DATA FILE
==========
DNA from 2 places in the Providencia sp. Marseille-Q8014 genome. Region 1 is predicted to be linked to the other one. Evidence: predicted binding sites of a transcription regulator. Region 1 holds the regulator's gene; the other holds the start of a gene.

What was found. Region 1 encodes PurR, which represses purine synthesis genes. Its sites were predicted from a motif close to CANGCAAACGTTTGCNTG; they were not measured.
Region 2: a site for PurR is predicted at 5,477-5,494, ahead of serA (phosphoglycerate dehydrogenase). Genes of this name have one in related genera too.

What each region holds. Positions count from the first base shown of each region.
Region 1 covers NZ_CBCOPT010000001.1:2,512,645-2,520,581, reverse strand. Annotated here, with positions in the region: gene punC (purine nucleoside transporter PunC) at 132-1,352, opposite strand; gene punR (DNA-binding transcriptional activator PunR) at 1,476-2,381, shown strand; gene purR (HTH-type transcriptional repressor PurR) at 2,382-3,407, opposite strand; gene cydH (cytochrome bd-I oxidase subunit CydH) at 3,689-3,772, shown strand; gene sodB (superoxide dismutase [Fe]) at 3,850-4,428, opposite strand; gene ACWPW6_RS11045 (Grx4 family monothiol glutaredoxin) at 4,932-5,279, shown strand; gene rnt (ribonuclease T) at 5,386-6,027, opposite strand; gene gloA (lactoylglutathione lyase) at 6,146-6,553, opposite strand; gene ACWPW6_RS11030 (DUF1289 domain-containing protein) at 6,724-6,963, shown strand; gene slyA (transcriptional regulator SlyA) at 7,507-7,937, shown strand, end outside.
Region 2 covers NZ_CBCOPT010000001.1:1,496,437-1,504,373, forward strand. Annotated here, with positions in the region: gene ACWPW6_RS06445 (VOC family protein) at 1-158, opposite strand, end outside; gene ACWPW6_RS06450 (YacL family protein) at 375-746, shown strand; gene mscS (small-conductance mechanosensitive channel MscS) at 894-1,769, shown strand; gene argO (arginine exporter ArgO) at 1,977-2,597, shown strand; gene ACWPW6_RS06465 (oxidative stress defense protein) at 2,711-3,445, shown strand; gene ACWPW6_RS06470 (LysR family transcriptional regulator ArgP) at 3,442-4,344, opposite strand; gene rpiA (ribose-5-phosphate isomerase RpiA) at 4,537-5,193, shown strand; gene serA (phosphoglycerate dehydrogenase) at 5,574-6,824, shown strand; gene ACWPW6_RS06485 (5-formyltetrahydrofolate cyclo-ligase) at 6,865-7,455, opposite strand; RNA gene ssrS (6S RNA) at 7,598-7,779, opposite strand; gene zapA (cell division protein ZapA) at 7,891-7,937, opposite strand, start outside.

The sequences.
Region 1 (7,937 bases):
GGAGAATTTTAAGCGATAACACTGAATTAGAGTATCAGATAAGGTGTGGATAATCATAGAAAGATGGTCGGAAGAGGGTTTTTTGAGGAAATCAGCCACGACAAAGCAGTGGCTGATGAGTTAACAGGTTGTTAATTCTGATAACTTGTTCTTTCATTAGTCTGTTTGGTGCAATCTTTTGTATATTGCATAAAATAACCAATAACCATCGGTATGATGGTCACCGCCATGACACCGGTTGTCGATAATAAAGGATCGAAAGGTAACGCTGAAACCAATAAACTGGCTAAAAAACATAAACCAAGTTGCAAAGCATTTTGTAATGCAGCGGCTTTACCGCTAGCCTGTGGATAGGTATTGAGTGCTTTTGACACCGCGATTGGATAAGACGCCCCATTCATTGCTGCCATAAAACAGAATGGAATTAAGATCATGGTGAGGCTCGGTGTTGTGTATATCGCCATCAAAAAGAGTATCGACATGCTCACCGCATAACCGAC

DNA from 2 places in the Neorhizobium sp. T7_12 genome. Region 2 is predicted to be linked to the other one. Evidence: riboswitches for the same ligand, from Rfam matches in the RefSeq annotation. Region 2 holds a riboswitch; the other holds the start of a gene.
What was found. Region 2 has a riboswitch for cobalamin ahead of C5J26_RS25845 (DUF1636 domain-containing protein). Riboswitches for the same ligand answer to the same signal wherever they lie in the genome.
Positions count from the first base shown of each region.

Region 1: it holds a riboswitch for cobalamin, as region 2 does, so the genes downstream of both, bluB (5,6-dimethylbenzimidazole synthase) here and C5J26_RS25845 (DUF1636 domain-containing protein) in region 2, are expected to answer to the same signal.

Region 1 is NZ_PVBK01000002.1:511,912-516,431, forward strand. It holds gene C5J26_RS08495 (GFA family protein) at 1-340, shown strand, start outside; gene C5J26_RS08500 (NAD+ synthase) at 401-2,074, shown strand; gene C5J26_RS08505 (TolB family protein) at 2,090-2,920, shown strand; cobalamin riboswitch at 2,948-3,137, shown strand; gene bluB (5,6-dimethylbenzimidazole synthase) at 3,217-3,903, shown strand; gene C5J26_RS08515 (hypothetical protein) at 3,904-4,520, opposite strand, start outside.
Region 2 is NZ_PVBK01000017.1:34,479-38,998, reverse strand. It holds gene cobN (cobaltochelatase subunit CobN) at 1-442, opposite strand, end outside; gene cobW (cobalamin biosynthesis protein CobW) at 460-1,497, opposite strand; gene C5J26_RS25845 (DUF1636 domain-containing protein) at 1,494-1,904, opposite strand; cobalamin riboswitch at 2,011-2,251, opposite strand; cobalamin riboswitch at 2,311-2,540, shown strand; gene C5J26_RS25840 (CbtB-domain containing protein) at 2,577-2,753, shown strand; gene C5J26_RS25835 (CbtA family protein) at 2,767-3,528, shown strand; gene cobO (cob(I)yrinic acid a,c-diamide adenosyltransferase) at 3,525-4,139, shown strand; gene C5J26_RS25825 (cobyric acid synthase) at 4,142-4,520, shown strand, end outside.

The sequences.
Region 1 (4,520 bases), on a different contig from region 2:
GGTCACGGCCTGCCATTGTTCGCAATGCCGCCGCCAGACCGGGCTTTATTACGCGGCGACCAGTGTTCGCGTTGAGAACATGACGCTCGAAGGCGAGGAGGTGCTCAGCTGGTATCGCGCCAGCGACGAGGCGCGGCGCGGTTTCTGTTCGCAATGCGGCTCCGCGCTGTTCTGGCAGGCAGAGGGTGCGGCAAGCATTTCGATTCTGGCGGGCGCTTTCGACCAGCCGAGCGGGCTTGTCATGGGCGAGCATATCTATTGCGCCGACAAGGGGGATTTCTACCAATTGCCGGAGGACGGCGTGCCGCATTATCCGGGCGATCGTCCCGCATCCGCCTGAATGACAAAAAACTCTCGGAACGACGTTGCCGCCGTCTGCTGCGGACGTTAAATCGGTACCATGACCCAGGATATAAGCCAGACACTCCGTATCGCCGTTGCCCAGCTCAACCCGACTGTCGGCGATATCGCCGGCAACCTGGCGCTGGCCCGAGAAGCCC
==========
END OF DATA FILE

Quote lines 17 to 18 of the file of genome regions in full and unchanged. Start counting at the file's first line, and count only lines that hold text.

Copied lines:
Region 1 (4,520 bases), on a different contig from region 2:
GGTCACGGCCTGCCATTGTTCGCAATGCCGCCGCCAGACCGGGCTTTATTACGCGGCGACCAGTGTTCGCGTTGAGAACATGACGCTCGAAGGCGAGGAGGTGCTCAGCTGGTATCGCGCCAGCGACGAGGCGCGGCGCGGTTTCTGTTCGCAATGCGGCTCCGCGCTGTTCTGGCAGGCAGAGGGTGCGGCAAGCATTTCGATTCTGGCGGGCGCTTTCGACCAGCCGAGCGGGCTTGTCATGGGCGAGCATATCTATTGCGCCGACAAGGGGGATTTCTACCAATTGCCGGAGGACGGCGTGCCGCATTATCCGGGCGATCGTCCCGCATCCGCCTGAATGACAAAAAACTCTCGGAACGACGTTGCCGCCGTCTGCTGCGGACGTTAAATCGGTACCATGACCCAGGATATAAGCCAGACACTCCGTATCGCCGTTGCCCAGCTCAACCCGACTGTCGGCGATATCGCCGGCAACCTGGCGCTGGCCCGAGAAGCCC